We must not call the play a tragedy of intrigue as distinguished from a tragedy of character. then. Bradley adds.DIABOLIC INTELLECT tially that 137 of common acceptance. (p. even though not only Bradley but. had every ground for expecting the happiness that romantic courtship had promised. lago's plot is lago's character in action. In fact the play (we need hardly stop short of saying) is lago's character in action. so far as their fate depended on their characters and untampered-with mutual relations. We must not say more than this. It is all in order. the malice of the demi-devil. But lago's knowledge of Othello's amounts pretty much to Bradley's knowledge of it character (except. in his agonies. that turned a happy story of romantic love of romantic lovers who were qualified to live happily ever after. and as tragic hero is. And here is the reason for dealwith it. so to speak into a tragedy. merely a victim the victim of lago's devilish 'intellectual superiority' (which is 'so great that we watch its advance fascinated and appalled'). The character he is diinking of isn't Othello's. dising respect for Bradley (one gathers) has gone out of fashion (as a matter of fact he is still a very potent and mischievous influence). This it is the traditional version of Othello and has. generous. : Here acter Bradley Turning from the hero and the heroine to the third principal charwe observe (what has often been pointed out) that the action and catastrophe of Othello depend largely on intrigue. the support of is to sentimentalize Coleridge Shakespeare's tragedy and to displace its is centre. that lago cannot realize Othello's nobility and quite to the full) Othello is purely noble.) And we must not suppose that Bradley sees what is in front of him. According to the version of Othello elaborated by Bradley the tragedy is the undoing of the noble Moor by the devilish cunning of lago. Othello we are to see as a nearly faultless hero whose strength and virtue are turned against him. he goes on. 179. of course. in its turn. Othello and Desdemona. that lago's plot 'is knowledge of Othello's character. that lago built his on otherwise have succeeded : . and could not '. it is true. It was external evil. however formidable and destructive trusting. strong. 'lago's plot'. moreover.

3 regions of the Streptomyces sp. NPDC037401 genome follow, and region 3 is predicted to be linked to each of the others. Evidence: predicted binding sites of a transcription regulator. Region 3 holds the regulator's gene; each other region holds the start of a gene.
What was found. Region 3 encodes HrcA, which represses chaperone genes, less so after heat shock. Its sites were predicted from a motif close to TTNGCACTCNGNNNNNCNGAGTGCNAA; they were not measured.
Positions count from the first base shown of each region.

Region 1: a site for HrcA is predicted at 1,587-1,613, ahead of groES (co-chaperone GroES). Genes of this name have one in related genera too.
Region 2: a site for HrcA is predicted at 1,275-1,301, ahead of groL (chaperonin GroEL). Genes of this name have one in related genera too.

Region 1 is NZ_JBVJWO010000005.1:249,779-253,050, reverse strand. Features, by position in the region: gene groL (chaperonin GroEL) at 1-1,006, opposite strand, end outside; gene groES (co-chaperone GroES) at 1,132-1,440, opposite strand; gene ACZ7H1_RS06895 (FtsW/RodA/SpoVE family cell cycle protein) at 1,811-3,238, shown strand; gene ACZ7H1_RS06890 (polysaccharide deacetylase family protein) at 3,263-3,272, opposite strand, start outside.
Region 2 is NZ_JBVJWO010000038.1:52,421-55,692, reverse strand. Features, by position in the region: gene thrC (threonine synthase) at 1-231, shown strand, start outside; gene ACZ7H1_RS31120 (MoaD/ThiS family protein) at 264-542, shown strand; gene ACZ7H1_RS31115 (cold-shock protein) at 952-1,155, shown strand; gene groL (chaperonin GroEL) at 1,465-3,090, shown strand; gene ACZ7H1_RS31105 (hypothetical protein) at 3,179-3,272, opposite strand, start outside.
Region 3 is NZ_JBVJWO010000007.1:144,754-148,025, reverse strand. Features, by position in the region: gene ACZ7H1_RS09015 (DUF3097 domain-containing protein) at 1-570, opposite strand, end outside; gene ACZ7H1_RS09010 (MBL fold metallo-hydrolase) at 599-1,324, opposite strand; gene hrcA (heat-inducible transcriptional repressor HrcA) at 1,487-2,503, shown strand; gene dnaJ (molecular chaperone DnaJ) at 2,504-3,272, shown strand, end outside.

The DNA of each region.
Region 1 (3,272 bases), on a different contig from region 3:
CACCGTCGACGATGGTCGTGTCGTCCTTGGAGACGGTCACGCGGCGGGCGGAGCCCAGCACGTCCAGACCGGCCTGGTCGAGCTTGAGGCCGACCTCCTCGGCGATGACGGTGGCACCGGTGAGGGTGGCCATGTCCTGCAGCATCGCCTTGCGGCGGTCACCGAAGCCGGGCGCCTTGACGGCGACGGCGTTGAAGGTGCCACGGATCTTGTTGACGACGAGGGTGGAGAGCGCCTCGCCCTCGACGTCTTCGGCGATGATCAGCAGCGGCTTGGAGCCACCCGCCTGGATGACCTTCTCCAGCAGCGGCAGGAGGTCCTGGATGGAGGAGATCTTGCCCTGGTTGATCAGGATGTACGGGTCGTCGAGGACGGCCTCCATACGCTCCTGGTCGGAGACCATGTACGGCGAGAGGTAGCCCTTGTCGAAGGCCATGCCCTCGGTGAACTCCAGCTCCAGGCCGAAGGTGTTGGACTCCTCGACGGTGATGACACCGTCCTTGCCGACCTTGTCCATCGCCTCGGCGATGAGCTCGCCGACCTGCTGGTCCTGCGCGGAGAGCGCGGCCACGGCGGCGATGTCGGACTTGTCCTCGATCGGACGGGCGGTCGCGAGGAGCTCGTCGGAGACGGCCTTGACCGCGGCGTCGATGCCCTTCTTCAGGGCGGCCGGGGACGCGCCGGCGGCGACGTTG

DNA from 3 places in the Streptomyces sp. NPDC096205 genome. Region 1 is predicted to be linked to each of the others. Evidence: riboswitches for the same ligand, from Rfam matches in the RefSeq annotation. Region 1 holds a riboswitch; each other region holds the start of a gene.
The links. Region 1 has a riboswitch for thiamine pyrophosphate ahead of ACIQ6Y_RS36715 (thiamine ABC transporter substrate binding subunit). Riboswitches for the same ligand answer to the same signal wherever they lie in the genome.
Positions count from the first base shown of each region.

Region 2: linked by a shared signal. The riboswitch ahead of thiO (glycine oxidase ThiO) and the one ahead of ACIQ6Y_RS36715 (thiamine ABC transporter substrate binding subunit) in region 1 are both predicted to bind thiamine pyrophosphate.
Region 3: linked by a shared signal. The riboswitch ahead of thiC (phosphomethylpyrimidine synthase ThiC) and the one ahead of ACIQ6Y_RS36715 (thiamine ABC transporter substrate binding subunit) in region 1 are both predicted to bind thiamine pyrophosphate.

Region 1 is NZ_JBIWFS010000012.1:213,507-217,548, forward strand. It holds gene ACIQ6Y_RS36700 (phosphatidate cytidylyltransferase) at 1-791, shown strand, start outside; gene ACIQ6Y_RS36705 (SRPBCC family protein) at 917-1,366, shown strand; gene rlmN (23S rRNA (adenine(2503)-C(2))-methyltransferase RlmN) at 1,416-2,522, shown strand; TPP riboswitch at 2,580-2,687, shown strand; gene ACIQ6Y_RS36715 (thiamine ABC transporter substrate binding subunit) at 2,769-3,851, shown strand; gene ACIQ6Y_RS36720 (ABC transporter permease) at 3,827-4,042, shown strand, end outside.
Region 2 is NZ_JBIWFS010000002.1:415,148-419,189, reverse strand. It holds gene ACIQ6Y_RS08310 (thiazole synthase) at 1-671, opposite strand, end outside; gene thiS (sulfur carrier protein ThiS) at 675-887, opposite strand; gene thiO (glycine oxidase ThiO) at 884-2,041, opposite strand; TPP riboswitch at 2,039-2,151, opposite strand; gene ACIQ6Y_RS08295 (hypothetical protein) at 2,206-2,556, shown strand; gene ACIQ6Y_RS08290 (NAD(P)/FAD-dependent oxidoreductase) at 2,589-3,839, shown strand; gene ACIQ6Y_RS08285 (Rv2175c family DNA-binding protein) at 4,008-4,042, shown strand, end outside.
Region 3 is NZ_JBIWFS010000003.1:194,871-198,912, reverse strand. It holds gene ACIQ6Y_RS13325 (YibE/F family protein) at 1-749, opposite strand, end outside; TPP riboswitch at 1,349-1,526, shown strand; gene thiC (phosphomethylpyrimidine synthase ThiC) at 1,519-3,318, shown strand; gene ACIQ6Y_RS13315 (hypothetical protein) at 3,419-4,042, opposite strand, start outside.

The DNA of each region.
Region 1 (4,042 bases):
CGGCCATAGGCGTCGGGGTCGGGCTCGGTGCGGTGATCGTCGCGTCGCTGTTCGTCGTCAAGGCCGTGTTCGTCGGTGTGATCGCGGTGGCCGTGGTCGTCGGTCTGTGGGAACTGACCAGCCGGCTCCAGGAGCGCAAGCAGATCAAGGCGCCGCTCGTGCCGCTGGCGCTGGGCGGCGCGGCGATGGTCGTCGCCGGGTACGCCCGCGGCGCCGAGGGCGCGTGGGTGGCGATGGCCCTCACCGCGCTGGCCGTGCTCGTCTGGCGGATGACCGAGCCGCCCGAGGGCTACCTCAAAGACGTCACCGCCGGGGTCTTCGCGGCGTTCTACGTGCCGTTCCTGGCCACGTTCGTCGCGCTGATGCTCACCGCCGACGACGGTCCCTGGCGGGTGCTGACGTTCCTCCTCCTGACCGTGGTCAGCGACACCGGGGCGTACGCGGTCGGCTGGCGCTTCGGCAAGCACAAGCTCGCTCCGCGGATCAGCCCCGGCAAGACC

where the improbability of the entire success of a design built on so many different falsehoods forces itself on the reader. is sufficiently convincing as a person he could not perform his dramatic function otherwise. We to ought not. in commentaries on the of attention.138 THE COMMON PURSUIT should get one of the two lectures that Bradley gives to the play. but as a man absolutely infatuated and delivered over to certain destruction. : His fate which is himself has completely mastered him : so that. lago is subordinate and merely ancillary. 1 * Finally. is the text. to point to. Other things come first. from Coleridge down. The plain fact that has to be asserted in the face of this sustained and sanctioned perversity is that in Shakespeare's tragedy of has commonly main focus Othello Othello is the chief personage the chief personage in such a sense that the tragedy may fairly be said to be Othello's character in action. lago. . in reading those scenes. of course. But something has gone wrong when we make him interesting in this kind of way . Othello sharing the other with Desdemona. He is not much more than a necessary piece of dramatic mechanism that at any rate is a fit reply to the view of Othello as necessary material and provocation for a display of lago's fiendish intellectual superiority. and it seems tactically best to start with something x as easy to deal with as the view Bradley's and Coleridge's and of course. And it is all in the tradition.' Coleridge. but in a conviction forced upon him by the almost superhuman art of lago. lago appears for moments not as a consummate schemer. And yet the text was there for evident. Essays and Lectures on Shakespeare. in the later scenes. though its justice is perhaps not selfmust remain for the time being a matter of assertion. lago his motivation or his motivelessness play. let me repeat that Othello does not kill Desdemona in jealousy. Easy to deal with because there. such a conviction as any man would and must have entertained who had believed lago's honesty as Odiello did. to be paying so much attention to the intrinsic personal qualities of lago as to attribute him This tragic interest last of that kind. proposition. Othello has in any case the prior claim on our attention. the been. plain and unequivocal. Othello's before them that Othello was 'not easily jealous'.